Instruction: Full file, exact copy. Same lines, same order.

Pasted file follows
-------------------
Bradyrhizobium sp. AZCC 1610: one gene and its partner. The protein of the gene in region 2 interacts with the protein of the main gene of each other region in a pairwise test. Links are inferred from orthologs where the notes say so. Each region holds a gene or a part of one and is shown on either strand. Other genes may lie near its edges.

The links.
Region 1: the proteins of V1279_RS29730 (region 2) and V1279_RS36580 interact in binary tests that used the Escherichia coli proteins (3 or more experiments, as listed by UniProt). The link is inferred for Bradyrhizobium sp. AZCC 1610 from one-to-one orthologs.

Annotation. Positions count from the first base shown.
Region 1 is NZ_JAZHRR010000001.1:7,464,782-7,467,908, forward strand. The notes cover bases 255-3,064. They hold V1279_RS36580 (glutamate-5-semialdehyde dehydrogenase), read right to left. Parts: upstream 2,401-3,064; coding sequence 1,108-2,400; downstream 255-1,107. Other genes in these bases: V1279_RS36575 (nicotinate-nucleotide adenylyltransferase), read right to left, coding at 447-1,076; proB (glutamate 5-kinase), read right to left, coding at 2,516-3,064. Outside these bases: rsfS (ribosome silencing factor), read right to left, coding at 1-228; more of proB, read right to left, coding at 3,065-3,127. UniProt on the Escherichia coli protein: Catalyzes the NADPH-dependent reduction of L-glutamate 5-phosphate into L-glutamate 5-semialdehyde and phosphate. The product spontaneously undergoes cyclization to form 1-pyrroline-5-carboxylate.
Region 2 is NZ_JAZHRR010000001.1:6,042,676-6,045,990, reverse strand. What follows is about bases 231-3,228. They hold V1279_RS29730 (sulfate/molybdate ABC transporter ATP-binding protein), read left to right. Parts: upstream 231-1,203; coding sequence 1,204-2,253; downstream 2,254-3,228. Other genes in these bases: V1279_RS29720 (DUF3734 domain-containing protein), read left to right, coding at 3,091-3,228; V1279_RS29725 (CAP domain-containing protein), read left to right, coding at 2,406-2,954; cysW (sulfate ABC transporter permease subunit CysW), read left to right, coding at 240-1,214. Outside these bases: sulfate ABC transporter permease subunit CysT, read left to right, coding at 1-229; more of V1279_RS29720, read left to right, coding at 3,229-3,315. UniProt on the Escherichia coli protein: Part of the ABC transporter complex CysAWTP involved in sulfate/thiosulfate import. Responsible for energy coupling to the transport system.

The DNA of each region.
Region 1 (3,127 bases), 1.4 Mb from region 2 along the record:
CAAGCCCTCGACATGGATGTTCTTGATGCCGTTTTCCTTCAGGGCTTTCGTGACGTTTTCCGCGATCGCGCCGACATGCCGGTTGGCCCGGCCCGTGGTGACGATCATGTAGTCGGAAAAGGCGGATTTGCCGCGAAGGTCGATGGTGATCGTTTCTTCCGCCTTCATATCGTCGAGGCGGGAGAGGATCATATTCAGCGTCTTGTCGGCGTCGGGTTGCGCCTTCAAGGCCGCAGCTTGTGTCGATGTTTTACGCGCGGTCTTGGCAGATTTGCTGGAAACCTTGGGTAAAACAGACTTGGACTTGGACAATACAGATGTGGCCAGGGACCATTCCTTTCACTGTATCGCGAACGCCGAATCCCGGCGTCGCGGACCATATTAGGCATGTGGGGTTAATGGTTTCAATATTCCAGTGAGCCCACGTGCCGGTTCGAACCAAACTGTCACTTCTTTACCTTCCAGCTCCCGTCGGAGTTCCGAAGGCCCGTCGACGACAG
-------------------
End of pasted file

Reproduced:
Bradyrhizobium sp. AZCC 1610: one gene and its partner. The protein of the gene in region 2 interacts with the protein of the main gene of each other region in a pairwise test. Links are inferred from orthologs where the notes say so. Each region holds a gene or a part of one and is shown on either strand. Other genes may lie near its edges.

The links.
Region 1: the proteins of V1279_RS29730 (region 2) and V1279_RS36580 interact in binary tests that used the Escherichia coli proteins (3 or more experiments, as listed by UniProt). The link is inferred for Bradyrhizobium sp. AZCC 1610 from one-to-one orthologs.

Annotation. Positions count from the first base shown.
Region 1 is NZ_JAZHRR010000001.1:7,464,782-7,467,908, forward strand. The notes cover bases 255-3,064. They hold V1279_RS36580 (glutamate-5-semialdehyde dehydrogenase), read right to left. Parts: upstream 2,401-3,064; coding sequence 1,108-2,400; downstream 255-1,107. Other genes in these bases: V1279_RS36575 (nicotinate-nucleotide adenylyltransferase), read right to left, coding at 447-1,076; proB (glutamate 5-kinase), read right to left, coding at 2,516-3,064. Outside these bases: rsfS (ribosome silencing factor), read right to left, coding at 1-228; more of proB, read right to left, coding at 3,065-3,127. UniProt on the Escherichia coli protein: Catalyzes the NADPH-dependent reduction of L-glutamate 5-phosphate into L-glutamate 5-semialdehyde and phosphate. The product spontaneously undergoes cyclization to form 1-pyrroline-5-carboxylate.
Region 2 is NZ_JAZHRR010000001.1:6,042,676-6,045,990, reverse strand. What follows is about bases 231-3,228. They hold V1279_RS29730 (sulfate/molybdate ABC transporter ATP-binding protein), read left to right. Parts: upstream 231-1,203; coding sequence 1,204-2,253; downstream 2,254-3,228. Other genes in these bases: V1279_RS29720 (DUF3734 domain-containing protein), read left to right, coding at 3,091-3,228; V1279_RS29725 (CAP domain-containing protein), read left to right, coding at 2,406-2,954; cysW (sulfate ABC transporter permease subunit CysW), read left to right, coding at 240-1,214. Outside these bases: sulfate ABC transporter permease subunit CysT, read left to right, coding at 1-229; more of V1279_RS29720, read left to right, coding at 3,229-3,315. UniProt on the Escherichia coli protein: Part of the ABC transporter complex CysAWTP involved in sulfate/thiosulfate import. Responsible for energy coupling to the transport system.

The DNA of each region.
Region 1 (3,127 bases), 1.4 Mb from region 2 along the record:
CAAGCCCTCGACATGGATGTTCTTGATGCCGTTTTCCTTCAGGGCTTTCGTGACGTTTTCCGCGATCGCGCCGACATGCCGGTTGGCCCGGCCCGTGGTGACGATCATGTAGTCGGAAAAGGCGGATTTGCCGCGAAGGTCGATGGTGATCGTTTCTTCCGCCTTCATATCGTCGAGGCGGGAGAGGATCATATTCAGCGTCTTGTCGGCGTCGGGTTGCGCCTTCAAGGCCGCAGCTTGTGTCGATGTTTTACGCGCGGTCTTGGCAGATTTGCTGGAAACCTTGGGTAAAACAGACTTGGACTTGGACAATACAGATGTGGCCAGGGACCATTCCTTTCACTGTATCGCGAACGCCGAATCCCGGCGTCGCGGACCATATTAGGCATGTGGGGTTAATGGTTTCAATATTCCAGTGAGCCCACGTGCCGGTTCGAACCAAACTGTCACTTCTTTACCTTCCAGCTCCCGTCGGAGTTCCGAAGGCCCGTCGACGACAG